By Geoff Courtney
THE controversial and much-delayed restoration of one of the world’s flagship streamlined steam locomotives has been hit by new problems that have led to its eagerly-awaited return to the main line being put back yet again.
New South Wales Government Railways’ C38 class 4-6-2 No. 3801, built by Clyde Engineering of Sydney in 1943 and saved for preservation by the state government in 1962, was taken off railtour duty at the end of 2007 for a £1¼ million overhaul that was initially expected to be completed in 2011.
More than 10 years after it last steamed, and seven years after its anticipated return however, the Pacific is still in pieces in Chullora works near Sydney, with no end in sight to a project that has been a repeated embarrassment to the state government and its department, Transport Heritage NSW, which has the locomotive under its wing.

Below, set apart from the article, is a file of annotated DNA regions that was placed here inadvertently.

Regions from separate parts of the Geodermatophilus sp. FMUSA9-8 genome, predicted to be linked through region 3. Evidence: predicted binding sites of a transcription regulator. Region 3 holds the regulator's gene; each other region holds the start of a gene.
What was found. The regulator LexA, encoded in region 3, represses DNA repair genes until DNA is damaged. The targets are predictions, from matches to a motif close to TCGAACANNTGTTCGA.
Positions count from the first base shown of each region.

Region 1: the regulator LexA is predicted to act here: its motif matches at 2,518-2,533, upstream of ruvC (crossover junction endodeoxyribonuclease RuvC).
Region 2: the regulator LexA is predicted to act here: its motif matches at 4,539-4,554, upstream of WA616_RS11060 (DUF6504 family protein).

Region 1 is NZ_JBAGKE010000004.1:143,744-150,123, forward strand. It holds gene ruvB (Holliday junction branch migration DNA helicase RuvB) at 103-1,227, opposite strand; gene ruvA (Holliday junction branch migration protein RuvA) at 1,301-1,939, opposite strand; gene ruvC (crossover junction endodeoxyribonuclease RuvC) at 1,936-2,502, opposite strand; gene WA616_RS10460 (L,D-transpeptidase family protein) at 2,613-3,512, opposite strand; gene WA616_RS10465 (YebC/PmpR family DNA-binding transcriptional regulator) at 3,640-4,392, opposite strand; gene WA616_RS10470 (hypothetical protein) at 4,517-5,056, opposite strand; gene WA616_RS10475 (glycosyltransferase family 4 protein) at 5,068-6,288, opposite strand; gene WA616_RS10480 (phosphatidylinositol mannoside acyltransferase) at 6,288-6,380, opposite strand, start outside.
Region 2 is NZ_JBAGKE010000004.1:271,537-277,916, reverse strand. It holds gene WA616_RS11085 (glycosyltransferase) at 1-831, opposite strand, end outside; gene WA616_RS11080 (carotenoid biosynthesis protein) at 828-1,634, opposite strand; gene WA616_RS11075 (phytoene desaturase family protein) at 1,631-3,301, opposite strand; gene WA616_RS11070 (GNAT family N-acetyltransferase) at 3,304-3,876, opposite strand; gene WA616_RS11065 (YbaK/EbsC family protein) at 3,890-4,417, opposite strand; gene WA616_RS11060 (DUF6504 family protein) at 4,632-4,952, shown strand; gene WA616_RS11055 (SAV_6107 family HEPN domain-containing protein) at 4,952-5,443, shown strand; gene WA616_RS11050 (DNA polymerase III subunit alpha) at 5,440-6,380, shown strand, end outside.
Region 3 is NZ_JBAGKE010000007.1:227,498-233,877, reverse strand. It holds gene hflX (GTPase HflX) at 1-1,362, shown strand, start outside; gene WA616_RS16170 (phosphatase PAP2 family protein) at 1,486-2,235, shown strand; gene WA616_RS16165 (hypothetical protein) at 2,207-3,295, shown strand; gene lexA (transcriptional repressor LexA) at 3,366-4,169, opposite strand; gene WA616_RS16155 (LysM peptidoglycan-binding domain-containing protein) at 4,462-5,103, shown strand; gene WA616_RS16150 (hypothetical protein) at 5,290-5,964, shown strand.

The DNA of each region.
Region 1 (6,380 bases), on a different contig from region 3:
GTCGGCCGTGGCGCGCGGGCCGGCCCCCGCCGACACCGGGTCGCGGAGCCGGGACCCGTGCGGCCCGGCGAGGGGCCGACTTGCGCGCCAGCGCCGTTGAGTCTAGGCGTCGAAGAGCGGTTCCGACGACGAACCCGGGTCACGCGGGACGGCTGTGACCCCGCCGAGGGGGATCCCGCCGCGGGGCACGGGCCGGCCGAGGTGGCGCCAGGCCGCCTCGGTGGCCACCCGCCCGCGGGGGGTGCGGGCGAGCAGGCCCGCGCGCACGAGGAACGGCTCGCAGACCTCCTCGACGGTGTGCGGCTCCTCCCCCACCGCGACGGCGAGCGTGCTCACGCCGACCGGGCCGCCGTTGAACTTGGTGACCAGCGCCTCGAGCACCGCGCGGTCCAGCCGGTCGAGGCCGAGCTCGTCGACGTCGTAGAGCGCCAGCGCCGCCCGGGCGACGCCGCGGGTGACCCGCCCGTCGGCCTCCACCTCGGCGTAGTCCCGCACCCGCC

Problems first arose after the delivery in October 2010 of a brand-new £600,000 boiler built for the locomotive by DB Meiningen of Germany, the manufacturer of the boiler for A1 Peppercorn Pacific No. 60163 Tornado.
After examining the boiler, Australian officials declared it “not fit for purpose” and, 13 months after its arrival in Sydney, sent it back to Germany for rectification.
DB Meiningen returned it to Sydney more than three years later, in January 2015, but it was still unusable. By this time there were rumblings of discontent among state taxpayers – who are paying for the restoration – and preservationists, many of whom had expressed surprise that the restoration involved a brand-new boiler rather than the overhaul of the old one removed from No. 3801.
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